that finally broke out in 1793. Jefferson argued that Britain’s situation gave the United

States an opportunity to secure concessions in return for American neutrality. The British

had never evacuated their posts in the Northwest, and westerners suspected the British of

using those bases to provoke Indian attacks on the American frontier. But on April 22,

1793, Washington, influenced by Hamilton, who desperately wanted to avoid any

altercation with Britain, issued a proclamation that essentially announced American

neutrality without even trying to secure any concessions in return. A few months later,

Jefferson submitted his resignation as secretary of state, which took effect at the end of

the year.

Since the Farewell Address was understood as Washington’s parting advice to his

country, it was widely read and remains one of the most frequently reprinted documents

in American history. It was a moving document, beginning with expressions of the sixty-

four-year-old Washington’s gratitude to his “beloved country” for the honors and

confidence it had invested in him and a reference to “the increasing weight of years” that

admonished him “more and more, that the gloom of retirement is as necessary to me as it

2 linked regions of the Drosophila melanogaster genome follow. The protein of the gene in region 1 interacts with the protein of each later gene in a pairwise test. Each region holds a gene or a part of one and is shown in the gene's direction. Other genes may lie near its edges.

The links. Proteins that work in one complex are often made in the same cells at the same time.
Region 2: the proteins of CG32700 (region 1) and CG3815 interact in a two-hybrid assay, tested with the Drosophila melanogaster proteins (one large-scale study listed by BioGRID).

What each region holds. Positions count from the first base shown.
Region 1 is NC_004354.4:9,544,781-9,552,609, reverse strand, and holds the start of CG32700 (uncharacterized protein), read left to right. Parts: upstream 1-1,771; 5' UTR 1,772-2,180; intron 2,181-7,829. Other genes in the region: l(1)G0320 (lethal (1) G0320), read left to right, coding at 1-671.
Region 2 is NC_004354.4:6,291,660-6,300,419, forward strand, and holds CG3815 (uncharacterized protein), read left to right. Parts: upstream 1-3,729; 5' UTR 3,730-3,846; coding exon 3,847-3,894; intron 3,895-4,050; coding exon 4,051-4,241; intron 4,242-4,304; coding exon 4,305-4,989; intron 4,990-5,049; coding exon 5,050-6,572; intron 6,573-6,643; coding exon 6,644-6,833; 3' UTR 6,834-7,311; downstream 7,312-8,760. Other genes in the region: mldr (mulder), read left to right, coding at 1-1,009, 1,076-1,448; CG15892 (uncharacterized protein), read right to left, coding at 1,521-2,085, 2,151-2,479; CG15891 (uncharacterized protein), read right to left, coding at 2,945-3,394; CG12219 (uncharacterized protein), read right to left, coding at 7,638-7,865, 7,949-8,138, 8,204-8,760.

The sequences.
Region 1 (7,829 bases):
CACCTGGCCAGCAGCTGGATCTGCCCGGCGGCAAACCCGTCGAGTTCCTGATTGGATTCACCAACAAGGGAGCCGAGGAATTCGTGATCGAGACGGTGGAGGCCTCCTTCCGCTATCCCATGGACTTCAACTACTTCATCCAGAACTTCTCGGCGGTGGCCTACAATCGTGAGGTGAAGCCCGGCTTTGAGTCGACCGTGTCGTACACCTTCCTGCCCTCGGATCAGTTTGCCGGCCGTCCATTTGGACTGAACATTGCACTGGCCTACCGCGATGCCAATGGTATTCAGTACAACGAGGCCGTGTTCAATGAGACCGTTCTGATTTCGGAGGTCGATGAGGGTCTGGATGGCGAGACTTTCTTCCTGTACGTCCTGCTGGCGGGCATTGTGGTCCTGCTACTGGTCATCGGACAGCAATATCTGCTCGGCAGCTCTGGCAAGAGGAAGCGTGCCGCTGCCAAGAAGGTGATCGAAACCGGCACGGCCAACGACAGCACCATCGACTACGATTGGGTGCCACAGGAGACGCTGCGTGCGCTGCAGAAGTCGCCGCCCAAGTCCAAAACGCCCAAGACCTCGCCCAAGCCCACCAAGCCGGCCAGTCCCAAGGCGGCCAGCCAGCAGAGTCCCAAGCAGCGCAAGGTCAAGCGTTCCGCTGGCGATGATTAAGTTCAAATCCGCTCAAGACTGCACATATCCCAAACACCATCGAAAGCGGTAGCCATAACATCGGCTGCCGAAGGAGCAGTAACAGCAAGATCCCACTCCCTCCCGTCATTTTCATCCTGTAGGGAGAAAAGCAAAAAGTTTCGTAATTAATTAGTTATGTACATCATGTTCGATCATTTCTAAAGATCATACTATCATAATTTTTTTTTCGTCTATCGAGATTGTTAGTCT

is welcome.” Then the president offered advice, based on “much reflection,” that might

“contribute to the permanency of your felicity as a People.” He urged his countrymen to

support the public credit, to “observe good faith and justice towards all Nations” while

avoiding permanent alliances with any, and to disdain “over-grown Military

establishments,” which were always “inauspicious to liberty.” But the thrust of his

message concerned the country’s political divisions. However, it seems strange in

retrospect, that the Adams administration had a president from one party (Federalist) and

vice-president from another (Republican). But Adams and Jefferson had been allies in the

struggle for independence and, in the 1780’s, deepened their bonds while serving together

as diplomats in Europe. Most important, problems with France remained pressing. After

hearing about Jay’s Treaty, the French, who began seizing American ships bound for

England, would not recognize the neutral rights of American ships and in December 1796

refused to accept the new American minister to France.

As the war fever grew, Adams fell into Washington’s old position, regarding

critics of his government as rebellious people who put their confidence in France rather

than their own government. Federalists in Congress went further, passing a series of laws

for the suppression of the Republicans. Three Alien Acts, passed in June and July of

1798, moved against immigrants, who were often members of the Republican Party. The

first, an Alien Enemies Act that allowed the president to arrest or banish enemy aliens,